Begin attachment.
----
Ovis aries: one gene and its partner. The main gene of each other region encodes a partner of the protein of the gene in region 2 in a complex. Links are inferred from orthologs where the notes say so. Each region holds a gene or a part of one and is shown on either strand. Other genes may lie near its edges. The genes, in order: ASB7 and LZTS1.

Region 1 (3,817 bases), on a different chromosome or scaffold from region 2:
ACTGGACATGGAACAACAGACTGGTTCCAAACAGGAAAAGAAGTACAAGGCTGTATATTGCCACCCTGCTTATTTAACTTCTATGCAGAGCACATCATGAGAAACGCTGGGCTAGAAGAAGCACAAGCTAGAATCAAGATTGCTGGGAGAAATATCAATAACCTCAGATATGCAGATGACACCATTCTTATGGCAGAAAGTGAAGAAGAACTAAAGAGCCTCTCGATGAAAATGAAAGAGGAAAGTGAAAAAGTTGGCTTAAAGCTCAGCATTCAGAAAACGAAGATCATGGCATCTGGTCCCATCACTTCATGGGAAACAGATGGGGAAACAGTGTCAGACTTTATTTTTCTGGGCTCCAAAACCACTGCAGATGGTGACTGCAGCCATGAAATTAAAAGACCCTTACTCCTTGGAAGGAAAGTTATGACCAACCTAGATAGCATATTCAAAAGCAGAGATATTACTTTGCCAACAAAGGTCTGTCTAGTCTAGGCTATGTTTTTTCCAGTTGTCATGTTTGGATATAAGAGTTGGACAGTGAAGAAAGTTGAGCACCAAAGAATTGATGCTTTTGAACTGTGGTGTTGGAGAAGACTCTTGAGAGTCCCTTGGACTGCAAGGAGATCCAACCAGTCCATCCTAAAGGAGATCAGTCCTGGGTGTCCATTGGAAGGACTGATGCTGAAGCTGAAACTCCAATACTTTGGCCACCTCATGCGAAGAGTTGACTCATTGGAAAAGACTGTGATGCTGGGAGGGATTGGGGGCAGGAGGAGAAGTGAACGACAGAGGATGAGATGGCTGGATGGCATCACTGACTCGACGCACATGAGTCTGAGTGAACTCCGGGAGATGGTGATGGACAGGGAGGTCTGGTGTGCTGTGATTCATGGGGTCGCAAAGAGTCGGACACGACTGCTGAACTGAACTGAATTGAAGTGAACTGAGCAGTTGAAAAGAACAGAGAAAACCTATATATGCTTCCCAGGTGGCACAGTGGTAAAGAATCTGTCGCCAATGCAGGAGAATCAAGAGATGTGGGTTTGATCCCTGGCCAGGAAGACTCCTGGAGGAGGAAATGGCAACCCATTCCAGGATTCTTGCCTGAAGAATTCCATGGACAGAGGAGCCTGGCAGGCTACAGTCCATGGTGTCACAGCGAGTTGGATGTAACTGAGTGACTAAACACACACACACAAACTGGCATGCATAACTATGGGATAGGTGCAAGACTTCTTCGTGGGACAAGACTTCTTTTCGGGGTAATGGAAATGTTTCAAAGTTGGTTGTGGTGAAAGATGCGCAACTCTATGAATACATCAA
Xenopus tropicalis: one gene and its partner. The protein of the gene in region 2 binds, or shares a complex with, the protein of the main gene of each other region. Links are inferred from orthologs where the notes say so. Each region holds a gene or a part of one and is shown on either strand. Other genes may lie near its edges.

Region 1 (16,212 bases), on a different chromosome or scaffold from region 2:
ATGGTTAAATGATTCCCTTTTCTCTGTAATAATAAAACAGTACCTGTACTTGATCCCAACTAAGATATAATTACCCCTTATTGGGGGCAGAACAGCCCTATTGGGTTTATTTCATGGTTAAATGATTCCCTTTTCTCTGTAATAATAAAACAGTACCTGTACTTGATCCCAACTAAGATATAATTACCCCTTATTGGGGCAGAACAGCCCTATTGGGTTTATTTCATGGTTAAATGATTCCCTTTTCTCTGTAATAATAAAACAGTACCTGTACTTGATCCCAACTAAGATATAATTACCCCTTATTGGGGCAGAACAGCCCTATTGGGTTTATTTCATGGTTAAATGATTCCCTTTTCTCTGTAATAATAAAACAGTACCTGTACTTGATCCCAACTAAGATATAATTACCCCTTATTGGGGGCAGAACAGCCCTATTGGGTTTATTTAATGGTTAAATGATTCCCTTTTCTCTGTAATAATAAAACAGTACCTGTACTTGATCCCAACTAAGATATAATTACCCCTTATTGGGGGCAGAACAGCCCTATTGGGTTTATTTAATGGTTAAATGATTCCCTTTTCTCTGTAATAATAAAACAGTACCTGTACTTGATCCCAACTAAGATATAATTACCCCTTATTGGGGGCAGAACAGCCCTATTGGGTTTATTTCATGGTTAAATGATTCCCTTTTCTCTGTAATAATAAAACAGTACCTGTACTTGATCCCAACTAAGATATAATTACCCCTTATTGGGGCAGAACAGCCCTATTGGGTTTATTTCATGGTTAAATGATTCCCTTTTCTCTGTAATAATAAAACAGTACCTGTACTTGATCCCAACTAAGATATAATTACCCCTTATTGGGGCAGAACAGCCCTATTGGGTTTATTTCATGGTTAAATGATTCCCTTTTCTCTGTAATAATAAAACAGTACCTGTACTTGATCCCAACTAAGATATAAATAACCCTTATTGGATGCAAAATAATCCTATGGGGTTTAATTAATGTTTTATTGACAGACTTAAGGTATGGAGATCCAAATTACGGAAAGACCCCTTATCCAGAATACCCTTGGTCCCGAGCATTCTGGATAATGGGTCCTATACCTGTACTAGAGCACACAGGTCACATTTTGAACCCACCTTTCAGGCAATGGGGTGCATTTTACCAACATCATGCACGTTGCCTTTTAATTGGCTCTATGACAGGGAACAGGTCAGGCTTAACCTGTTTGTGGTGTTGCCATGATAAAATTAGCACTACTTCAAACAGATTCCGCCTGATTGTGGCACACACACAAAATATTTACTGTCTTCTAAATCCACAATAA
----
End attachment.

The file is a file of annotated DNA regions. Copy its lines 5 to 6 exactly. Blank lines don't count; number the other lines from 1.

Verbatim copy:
Region 1 (16,212 bases), on a different chromosome or scaffold from region 2:
ATGGTTAAATGATTCCCTTTTCTCTGTAATAATAAAACAGTACCTGTACTTGATCCCAACTAAGATATAATTACCCCTTATTGGGGGCAGAACAGCCCTATTGGGTTTATTTCATGGTTAAATGATTCCCTTTTCTCTGTAATAATAAAACAGTACCTGTACTTGATCCCAACTAAGATATAATTACCCCTTATTGGGGCAGAACAGCCCTATTGGGTTTATTTCATGGTTAAATGATTCCCTTTTCTCTGTAATAATAAAACAGTACCTGTACTTGATCCCAACTAAGATATAATTACCCCTTATTGGGGCAGAACAGCCCTATTGGGTTTATTTCATGGTTAAATGATTCCCTTTTCTCTGTAATAATAAAACAGTACCTGTACTTGATCCCAACTAAGATATAATTACCCCTTATTGGGGGCAGAACAGCCCTATTGGGTTTATTTAATGGTTAAATGATTCCCTTTTCTCTGTAATAATAAAACAGTACCTGTACTTGATCCCAACTAAGATATAATTACCCCTTATTGGGGGCAGAACAGCCCTATTGGGTTTATTTAATGGTTAAATGATTCCCTTTTCTCTGTAATAATAAAACAGTACCTGTACTTGATCCCAACTAAGATATAATTACCCCTTATTGGGGGCAGAACAGCCCTATTGGGTTTATTTCATGGTTAAATGATTCCCTTTTCTCTGTAATAATAAAACAGTACCTGTACTTGATCCCAACTAAGATATAATTACCCCTTATTGGGGCAGAACAGCCCTATTGGGTTTATTTCATGGTTAAATGATTCCCTTTTCTCTGTAATAATAAAACAGTACCTGTACTTGATCCCAACTAAGATATAATTACCCCTTATTGGGGCAGAACAGCCCTATTGGGTTTATTTCATGGTTAAATGATTCCCTTTTCTCTGTAATAATAAAACAGTACCTGTACTTGATCCCAACTAAGATATAAATAACCCTTATTGGATGCAAAATAATCCTATGGGGTTTAATTAATGTTTTATTGACAGACTTAAGGTATGGAGATCCAAATTACGGAAAGACCCCTTATCCAGAATACCCTTGGTCCCGAGCATTCTGGATAATGGGTCCTATACCTGTACTAGAGCACACAGGTCACATTTTGAACCCACCTTTCAGGCAATGGGGTGCATTTTACCAACATCATGCACGTTGCCTTTTAATTGGCTCTATGACAGGGAACAGGTCAGGCTTAACCTGTTTGTGGTGTTGCCATGATAAAATTAGCACTACTTCAAACAGATTCCGCCTGATTGTGGCACACACACAAAATATTTACTGTCTTCTAAATCCACAATAA